Valued as a shade tree and as a dramatic ornamental landscape or street tree with incredible fall colors, the massive Shumard Oak has many commendable qualities…
What distinguishes the lovely Shumard Oak?
- Intriguingly late and lovely autumn auburn and russet-brown foliage, , ensuring a glorious lingering canopy in your yard or along the street long after other oaks have shed their fall colors.
- Fast-growing with a tall, magnificent structure.
- Precious wildlife habitat.
- Source of superior lumber.
- Optimal as a shade tree.
Keeping up appearances…
The Shumard Oak is one of the tallest and majestic oak variations belonging to the red oak subgroup, native to the lowlands of the southeastern United States. With a 5-9 hardiness zone rating, its imposing pyramidal crown can rise up to 40-60 ft., with its spreading branches spanning out 30-40 ft. and eventually taking on a more rounded form. This giant member of the Fagaceae family is typically straight-standing, with deeply fluted buttresses near the ground.
It features a columnar trunk enshrouded within silvery-gray bark, which grows darker and more furrowed with age; a mature tree’s bark may sometimes exhibit white splotches. Its alternate dark green leaves are broad, lobed, and bristle-edged. The Shumard Oak is further characterized by fairly large acorns, which usually take 1-3 years to mature, and so are often overlooked during the tree’s early development. Its humble green catkins make a brief appearance in April.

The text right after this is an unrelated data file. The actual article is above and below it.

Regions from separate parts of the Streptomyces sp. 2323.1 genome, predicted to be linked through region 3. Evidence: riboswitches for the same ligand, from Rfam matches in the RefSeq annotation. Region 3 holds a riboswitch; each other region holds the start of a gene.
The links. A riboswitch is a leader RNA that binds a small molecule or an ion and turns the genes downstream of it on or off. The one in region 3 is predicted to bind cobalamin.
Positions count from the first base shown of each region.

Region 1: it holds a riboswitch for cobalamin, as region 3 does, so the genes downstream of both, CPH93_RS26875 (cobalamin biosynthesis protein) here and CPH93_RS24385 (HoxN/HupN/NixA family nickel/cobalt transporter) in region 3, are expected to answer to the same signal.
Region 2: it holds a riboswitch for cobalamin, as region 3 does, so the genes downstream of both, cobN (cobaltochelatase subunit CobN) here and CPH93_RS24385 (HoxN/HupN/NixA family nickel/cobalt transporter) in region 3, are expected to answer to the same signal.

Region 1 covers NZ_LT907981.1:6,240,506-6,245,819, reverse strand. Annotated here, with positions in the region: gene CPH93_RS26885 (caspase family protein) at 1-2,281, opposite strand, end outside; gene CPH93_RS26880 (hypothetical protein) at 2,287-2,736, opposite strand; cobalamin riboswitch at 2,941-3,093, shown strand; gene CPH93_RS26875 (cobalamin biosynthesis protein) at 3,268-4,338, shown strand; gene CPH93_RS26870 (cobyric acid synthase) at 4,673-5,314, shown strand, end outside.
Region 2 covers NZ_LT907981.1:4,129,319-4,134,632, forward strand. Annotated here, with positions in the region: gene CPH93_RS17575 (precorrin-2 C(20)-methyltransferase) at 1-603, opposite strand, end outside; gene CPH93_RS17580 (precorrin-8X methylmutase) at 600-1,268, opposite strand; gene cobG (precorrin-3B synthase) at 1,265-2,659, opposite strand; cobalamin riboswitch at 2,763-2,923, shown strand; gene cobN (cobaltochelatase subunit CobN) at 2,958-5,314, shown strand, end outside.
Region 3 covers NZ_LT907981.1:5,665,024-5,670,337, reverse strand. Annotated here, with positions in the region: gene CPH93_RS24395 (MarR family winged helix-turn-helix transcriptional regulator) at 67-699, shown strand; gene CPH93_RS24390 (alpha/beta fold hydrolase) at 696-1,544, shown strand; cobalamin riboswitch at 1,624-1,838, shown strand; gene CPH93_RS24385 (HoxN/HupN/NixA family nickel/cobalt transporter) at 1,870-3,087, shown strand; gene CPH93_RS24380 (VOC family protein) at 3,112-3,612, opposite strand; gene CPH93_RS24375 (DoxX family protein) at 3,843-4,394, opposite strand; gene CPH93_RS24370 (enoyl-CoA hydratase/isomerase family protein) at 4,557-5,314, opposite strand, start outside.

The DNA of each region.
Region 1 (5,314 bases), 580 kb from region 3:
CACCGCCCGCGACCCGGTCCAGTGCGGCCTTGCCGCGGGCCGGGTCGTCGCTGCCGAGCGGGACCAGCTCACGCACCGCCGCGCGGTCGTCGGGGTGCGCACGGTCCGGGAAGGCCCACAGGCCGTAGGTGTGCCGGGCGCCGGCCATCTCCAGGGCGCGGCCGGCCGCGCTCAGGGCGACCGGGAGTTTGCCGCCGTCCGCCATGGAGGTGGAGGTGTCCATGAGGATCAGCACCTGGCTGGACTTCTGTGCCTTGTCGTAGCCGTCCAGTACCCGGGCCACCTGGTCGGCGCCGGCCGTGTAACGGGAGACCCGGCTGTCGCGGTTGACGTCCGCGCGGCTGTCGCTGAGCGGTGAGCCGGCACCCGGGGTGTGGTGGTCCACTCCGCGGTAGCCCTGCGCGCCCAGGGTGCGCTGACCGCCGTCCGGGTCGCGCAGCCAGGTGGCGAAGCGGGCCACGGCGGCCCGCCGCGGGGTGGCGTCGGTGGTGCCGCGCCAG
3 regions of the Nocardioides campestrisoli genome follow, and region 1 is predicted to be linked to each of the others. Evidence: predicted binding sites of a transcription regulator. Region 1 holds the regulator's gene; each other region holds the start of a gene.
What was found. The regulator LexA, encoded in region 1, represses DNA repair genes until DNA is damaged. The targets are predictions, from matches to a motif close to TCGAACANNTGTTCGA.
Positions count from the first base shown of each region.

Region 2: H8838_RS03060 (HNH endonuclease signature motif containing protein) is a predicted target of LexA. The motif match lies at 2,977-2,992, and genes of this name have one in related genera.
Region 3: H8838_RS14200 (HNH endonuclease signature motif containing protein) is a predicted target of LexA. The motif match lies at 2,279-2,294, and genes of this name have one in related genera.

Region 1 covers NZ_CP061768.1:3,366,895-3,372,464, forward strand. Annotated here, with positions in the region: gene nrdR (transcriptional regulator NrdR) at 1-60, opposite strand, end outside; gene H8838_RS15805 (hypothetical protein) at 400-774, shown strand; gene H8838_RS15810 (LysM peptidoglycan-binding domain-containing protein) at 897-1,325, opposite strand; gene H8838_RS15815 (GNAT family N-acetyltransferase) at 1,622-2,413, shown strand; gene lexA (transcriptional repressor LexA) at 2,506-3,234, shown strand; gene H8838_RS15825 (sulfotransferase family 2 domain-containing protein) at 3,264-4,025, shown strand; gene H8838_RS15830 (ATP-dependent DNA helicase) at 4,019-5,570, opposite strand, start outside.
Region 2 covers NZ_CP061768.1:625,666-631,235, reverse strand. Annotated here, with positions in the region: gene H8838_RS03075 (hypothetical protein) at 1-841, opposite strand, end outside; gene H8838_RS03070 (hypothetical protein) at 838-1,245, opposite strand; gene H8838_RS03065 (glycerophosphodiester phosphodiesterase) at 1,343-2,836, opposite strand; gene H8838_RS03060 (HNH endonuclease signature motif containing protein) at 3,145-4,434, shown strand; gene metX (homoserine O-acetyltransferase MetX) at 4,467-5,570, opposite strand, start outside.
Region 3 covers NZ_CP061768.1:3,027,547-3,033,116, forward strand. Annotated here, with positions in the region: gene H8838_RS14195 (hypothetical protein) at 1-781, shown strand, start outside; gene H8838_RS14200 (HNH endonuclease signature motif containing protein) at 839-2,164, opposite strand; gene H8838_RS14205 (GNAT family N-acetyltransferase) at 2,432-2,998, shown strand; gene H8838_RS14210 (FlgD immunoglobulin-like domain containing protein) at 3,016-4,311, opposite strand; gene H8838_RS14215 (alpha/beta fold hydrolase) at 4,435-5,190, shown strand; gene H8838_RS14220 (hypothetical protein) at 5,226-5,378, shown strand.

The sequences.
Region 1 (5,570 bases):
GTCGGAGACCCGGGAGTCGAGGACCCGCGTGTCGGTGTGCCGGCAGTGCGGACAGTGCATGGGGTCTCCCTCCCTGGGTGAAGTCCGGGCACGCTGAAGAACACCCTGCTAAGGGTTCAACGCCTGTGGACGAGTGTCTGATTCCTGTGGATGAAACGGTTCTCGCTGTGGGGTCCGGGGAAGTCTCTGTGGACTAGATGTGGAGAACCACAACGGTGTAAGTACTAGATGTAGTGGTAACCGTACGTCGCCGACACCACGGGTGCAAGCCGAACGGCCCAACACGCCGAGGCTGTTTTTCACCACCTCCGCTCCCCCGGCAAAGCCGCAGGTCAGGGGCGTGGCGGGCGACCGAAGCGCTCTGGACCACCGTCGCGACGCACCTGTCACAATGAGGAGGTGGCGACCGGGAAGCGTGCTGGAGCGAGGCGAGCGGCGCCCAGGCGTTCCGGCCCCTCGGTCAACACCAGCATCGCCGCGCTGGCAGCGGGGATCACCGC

A friendly recommendation.
You may know of Quercus Shumardii by its more common epithets—“Shumard Oak”, “Spotted Oak”, “Schneck Oak”, “Swamp Red Oak”, or “Shumard Red Oak”. It is drought-resistant, preferring full sun and medium to dry, well-drained soils. This specimen is furthermore adaptable to difficult urban environments and is tolerant of compact loam. It copes well with pollution, drought, and bad drainage.
Awesome tree trivia!
- Very commercially valuable and widely planted, primarily throughout the East Coast.
- In Texas, this specimen’s leaves may redden as late as December; in Florida, the same species may reveal its autumn pigments in February.
- This shade tree’s acorns are actually a rich food source for a variety of songbirds, game birds, deer, wild hogs, squirrels, waterfowl, and other wildlife species.
Photos Copyright © Horticopia, Inc. 2017
This Tree's Zone: 5 to 9
Your Growing Zone:
|Shape||Pyramidal to spreading|
|Size||40 to 60 feet|
|Spread||30 to 40 feet|